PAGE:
A dead theme park greets visitors to Margate when the train rolls into the station. Twisted ashen roller coaster tracks end abruptly. Dreamland seems never to have seen sunlight. In 1919, Mr. John Henry Ilses, a Theme Park tycoon, bought the site of ‘The Hall By The Sea’ (an entertainment hall established in the mid 1800’s) and a 16-acre sprawl of land. He invested vast amounts of money on building a theme park intended to be so vivid, so big and so exciting that people the world over would marvel at its brilliance – Margate to England would be what Coney Island was to America. Upon opening it was made up of: a zoo, a miniature railway, a 2,200-seat purpose-built cinema, cafés, restaurants, bars, shops and a 2,000-capacity ballroom, which would much later host superstar pop groups, such as The Who and The Yardbirds. The park’s most impressive attraction was finally constructed in 1920. ‘The Scenic Railway’ was a glorious wooden roller coaster that boasted panoramic views of the coastline from its 60ft peaks. Today the majority of its original structure is lost after an arson attack in 2008 burnt it to the ground.
Though it was temporal what is left of The Scenic Railway holds the memory of a timely brightness. For a while it offered all the subtleties and inconsistencies of Margate in one heart-in-throat moment. Eliot must have heard in the distance the roar of the iron wheels on the tracks and screams of joy. His vision of the world, at least during his time in Margate, was of parasitic plants growing in the cracks on the pavement. In 1921, Margate with Dreamland was on the liminal, a place of contemplation and immediate thrill, a place of healing and exhilaration. The curling lines of guests – candy floss and balloon string in hand – slowly became opaque and disappeared. Margate today is full of terse incongruities as both a Dreamland and a Wasteland. Walking through the streets, battered empty shops sit opposite lavish wine bars and in the Old Town, just down from the gallery, a burgeoning young creative scene has blossomed, displaying works in vintage shop windows and putting on small exhibitions. Back up by the station however, the scuffed exterior of Arlington house loams despondently over the town despite containing its most beautifully appointed apartments. The town is in motion like its skies and like its history. The town has a face and is pulling at its skin whilst looking in a bathroom mirror, hiding its wrinkles, stretching the skin of its cheeks, pinching at its brow.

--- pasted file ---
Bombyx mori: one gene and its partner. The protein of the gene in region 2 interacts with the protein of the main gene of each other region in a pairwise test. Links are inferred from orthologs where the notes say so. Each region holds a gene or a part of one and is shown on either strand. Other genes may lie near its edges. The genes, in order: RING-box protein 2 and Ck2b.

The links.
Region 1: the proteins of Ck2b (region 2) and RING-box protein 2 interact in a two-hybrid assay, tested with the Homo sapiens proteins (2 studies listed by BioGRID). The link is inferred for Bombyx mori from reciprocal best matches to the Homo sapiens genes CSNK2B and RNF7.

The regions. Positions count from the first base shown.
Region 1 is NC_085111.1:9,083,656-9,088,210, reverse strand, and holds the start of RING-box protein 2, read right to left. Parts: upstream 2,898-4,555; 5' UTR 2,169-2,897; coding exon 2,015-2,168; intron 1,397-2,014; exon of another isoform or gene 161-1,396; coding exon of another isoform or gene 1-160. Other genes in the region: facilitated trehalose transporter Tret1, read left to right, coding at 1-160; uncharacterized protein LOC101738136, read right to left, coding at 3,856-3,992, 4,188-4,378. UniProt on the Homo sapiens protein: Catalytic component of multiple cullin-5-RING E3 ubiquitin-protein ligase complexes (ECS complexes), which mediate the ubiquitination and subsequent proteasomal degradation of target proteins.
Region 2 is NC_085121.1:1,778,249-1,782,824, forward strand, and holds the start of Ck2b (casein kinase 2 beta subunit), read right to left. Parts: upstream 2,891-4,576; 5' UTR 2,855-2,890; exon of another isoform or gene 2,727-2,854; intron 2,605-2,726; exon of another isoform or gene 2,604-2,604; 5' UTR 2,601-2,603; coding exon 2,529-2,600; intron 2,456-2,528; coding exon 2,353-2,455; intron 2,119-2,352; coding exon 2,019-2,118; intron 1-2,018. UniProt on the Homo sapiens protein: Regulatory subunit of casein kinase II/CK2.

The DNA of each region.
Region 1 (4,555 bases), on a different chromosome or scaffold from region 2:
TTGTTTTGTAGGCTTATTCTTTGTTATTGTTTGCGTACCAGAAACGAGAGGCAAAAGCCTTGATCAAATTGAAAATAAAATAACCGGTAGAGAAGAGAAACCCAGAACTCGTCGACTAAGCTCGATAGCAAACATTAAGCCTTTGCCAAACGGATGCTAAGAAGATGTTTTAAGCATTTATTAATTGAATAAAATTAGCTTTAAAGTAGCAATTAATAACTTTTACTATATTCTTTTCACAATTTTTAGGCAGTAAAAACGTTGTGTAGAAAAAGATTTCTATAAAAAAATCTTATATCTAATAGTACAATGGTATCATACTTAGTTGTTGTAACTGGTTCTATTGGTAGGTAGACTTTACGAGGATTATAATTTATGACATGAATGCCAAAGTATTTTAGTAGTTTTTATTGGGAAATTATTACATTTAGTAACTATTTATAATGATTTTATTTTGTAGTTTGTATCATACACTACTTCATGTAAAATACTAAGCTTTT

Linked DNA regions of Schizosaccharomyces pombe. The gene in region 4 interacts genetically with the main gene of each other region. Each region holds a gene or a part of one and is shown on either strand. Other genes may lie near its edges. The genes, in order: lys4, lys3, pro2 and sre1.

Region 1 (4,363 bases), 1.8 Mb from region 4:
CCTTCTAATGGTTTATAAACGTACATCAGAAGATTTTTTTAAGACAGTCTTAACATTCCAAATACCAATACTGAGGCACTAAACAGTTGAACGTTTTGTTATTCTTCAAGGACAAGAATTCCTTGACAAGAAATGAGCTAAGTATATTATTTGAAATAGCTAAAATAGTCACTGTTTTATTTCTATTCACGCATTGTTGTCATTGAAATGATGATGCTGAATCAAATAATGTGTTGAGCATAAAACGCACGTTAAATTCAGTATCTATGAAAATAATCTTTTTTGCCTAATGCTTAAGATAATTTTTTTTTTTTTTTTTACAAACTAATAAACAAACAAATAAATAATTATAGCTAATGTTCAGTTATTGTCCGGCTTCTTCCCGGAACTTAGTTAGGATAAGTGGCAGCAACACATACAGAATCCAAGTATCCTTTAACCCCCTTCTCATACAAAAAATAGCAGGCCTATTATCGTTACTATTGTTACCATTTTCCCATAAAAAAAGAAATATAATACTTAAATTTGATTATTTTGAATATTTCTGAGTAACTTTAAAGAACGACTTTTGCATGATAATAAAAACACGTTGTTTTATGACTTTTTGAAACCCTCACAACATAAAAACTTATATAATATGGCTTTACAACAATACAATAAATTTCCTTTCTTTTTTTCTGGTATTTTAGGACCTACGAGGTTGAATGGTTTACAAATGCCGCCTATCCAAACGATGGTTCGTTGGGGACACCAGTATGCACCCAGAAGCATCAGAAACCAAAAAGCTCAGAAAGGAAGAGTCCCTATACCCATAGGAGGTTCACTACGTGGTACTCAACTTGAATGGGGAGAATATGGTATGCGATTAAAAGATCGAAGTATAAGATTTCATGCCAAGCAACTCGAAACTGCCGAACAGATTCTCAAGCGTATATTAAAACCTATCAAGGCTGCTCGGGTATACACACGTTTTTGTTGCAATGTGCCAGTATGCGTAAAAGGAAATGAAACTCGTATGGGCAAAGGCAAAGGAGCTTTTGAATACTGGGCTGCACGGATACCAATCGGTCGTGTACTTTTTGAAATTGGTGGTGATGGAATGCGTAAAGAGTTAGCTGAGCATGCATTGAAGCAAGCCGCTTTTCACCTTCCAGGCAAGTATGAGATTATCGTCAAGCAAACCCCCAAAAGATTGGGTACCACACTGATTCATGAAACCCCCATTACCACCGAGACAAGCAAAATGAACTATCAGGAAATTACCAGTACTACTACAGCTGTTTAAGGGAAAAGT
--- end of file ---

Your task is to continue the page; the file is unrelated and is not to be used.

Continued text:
In 2012, Mark Wallinger was commissioned to create a site-specific work on the promenade next to the gallery. The black box that was erected had, what might have appeared to a visitor, an open façade that looked out to the sea. However, mounted on the ‘camera obscura’-like cinema, a camera would record the sea and display it on a 24-hour delay. In an interview in The Guardian Wallinger said of the work, "The thought of showing a constant yesterday – a palimpsest of time, if you like – is a happy one." Titled ‘Sinema Amnesia’, the piece was related to a work he had shown in Çanakkale, Turkey two years before, there, the words ULYSSES was written across the entrance. For the Turner Contemporary commission, the words became THE WASTE LAND. “…there is something of the convalescent perhaps of Eliot and him restoring himself by writing this great poem. But thinking about it, a day is the smallest cycle of time in which one can compare like with like, ones own self with how one was yesterday.” Wallinger’s work often plays with the inherent ironies of time and history and the ‘Sinema’ was apposite and astrological. In and out of Wallinger's box the town was both trapped and free.